It’s About Time: Evidence on Time Use in Full-Versus Half-Day Preschool Contexts
Allison Atteberry, Assistant Professor, University of Colorado-Boulder
Monday April 2nd 2018
Bio: Allison Atteberry is an assistant professor in the Research and Evaluation Methodology (REM) program, within the CU-Boulder School of Education. She received her Ph.D. in 2011 from the Stanford School of Education in educational policy analysis, with a minor in statistics. Dr. Atteberry conducts research on teacher- and school-level interventions designed to improve the quality of instruction experienced by historically underserved students. As a field, we are increasingly aware of how difficult it is to determine whether policies, practices, and interventions have the intended impacts, and so Dr. Atteberry approaches her work with a strong interest in what constitutes compelling evidence of causal effects in quantitative research.
Abstract: High quality early childhood education (ECE) programs can alter children’s life trajectories and yield substantial social returns. One promising approach to realizing social benefits from ECE investments is through improvements to their quality and intensity. The current research project adds to the small existing literature by providing new experimental evidence about the impacts of full-day preschool, on a host of immediate- and medium-term outcomes in a small, predominantly low-income, non-White, and ELL district near Denver. Prior to 2016, this district provided only half-day preschool. In 2016-2017, the district created nine new full-day classrooms as part of a Full-Day Pre-K Pilot Program, and since then we have randomized two cohorts of applicants to these full-day slots or the business-as-usual half-day slots. Cohort 1 exhibited large effects on academic and socio-emotional outcomes by the end of the preschool year. Assuming that we continue to find evidence of positive effects of full-day preschool offers, the next policy-relevant question is about how the additional time in school is used, relative to how it would have been used in the absence of the full-day option. In the current paper, we present evidence about time-usage both inside and outside of formal pre-k time from teacher and parent surveys as well as classroom observational data. For districts that may consider adding full-day classrooms to their half-day options, these findings will be essential for thinking about how WPS made use of the extra time.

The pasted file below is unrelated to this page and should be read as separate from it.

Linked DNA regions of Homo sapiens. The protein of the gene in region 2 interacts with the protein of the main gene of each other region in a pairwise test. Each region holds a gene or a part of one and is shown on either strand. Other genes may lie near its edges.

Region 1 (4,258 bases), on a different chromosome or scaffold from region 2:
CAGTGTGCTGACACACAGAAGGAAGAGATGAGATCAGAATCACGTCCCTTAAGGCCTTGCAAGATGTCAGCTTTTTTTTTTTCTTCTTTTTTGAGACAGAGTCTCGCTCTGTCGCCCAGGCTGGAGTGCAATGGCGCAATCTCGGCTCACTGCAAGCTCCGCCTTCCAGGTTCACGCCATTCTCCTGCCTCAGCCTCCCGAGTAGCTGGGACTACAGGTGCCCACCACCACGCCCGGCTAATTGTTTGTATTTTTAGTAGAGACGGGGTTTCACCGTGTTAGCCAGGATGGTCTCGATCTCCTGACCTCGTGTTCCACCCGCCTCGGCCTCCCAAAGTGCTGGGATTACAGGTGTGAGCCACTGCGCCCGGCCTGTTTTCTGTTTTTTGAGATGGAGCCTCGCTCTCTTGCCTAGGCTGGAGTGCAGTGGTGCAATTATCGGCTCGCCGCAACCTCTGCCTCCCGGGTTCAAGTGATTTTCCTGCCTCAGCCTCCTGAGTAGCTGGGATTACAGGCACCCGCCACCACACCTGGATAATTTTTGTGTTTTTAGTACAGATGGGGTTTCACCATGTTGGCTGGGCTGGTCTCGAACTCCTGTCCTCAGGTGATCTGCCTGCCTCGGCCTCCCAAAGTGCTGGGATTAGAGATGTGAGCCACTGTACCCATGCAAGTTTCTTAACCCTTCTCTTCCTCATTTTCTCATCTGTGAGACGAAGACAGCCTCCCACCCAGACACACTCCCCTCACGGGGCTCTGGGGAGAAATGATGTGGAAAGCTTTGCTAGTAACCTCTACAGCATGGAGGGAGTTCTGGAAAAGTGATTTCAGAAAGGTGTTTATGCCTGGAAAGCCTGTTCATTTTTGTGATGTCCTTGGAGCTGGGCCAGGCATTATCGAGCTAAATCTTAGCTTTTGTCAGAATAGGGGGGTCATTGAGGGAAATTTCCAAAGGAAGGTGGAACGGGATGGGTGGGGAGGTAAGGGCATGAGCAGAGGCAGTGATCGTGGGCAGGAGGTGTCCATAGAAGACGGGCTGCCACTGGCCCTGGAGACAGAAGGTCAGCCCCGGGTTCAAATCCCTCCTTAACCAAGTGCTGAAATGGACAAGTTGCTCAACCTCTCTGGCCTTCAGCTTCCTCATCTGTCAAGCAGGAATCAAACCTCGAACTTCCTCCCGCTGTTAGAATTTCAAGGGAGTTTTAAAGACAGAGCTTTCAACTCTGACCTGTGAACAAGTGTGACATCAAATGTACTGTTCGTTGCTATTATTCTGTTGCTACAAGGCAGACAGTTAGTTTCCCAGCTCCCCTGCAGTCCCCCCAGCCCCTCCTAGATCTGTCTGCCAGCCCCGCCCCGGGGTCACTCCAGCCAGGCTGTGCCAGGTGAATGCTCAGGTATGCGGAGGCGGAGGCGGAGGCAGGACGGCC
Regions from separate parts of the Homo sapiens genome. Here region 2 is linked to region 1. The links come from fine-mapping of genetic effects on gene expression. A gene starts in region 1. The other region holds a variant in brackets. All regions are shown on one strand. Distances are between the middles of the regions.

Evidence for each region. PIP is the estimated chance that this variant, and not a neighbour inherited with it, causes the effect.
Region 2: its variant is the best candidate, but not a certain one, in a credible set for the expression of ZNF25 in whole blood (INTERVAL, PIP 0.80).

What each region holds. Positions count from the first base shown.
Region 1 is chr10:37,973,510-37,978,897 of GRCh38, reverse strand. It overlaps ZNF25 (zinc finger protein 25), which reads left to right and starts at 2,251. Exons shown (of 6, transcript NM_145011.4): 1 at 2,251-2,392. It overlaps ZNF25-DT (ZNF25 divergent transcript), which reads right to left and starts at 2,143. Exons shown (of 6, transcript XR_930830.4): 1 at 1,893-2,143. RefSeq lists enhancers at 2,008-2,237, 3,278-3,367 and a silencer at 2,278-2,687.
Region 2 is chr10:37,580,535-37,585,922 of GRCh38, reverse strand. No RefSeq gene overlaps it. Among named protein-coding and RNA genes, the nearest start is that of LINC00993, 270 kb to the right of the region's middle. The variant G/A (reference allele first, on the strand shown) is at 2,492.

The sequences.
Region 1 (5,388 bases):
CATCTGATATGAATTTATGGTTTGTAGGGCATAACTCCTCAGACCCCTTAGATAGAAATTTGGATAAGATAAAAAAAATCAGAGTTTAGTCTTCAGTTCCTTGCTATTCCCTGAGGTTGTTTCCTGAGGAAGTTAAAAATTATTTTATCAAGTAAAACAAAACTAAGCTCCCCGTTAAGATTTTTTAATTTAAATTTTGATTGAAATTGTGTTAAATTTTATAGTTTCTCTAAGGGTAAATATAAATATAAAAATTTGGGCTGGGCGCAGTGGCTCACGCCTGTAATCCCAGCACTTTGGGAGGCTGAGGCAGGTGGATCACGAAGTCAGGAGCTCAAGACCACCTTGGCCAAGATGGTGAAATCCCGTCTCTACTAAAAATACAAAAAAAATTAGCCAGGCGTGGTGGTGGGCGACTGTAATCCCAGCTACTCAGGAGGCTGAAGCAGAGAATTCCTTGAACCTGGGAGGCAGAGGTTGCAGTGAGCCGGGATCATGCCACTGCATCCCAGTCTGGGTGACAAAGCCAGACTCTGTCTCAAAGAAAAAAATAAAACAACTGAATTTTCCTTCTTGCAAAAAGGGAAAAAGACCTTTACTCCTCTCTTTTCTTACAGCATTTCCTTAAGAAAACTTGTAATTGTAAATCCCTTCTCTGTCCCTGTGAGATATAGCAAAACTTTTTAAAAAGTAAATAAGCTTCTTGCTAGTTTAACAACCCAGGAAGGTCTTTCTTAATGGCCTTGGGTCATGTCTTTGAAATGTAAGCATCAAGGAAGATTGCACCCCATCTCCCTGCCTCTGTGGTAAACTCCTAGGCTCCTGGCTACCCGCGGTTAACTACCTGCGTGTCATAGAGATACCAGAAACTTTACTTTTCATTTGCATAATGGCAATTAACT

Rethinking the Problem of Teacher Quality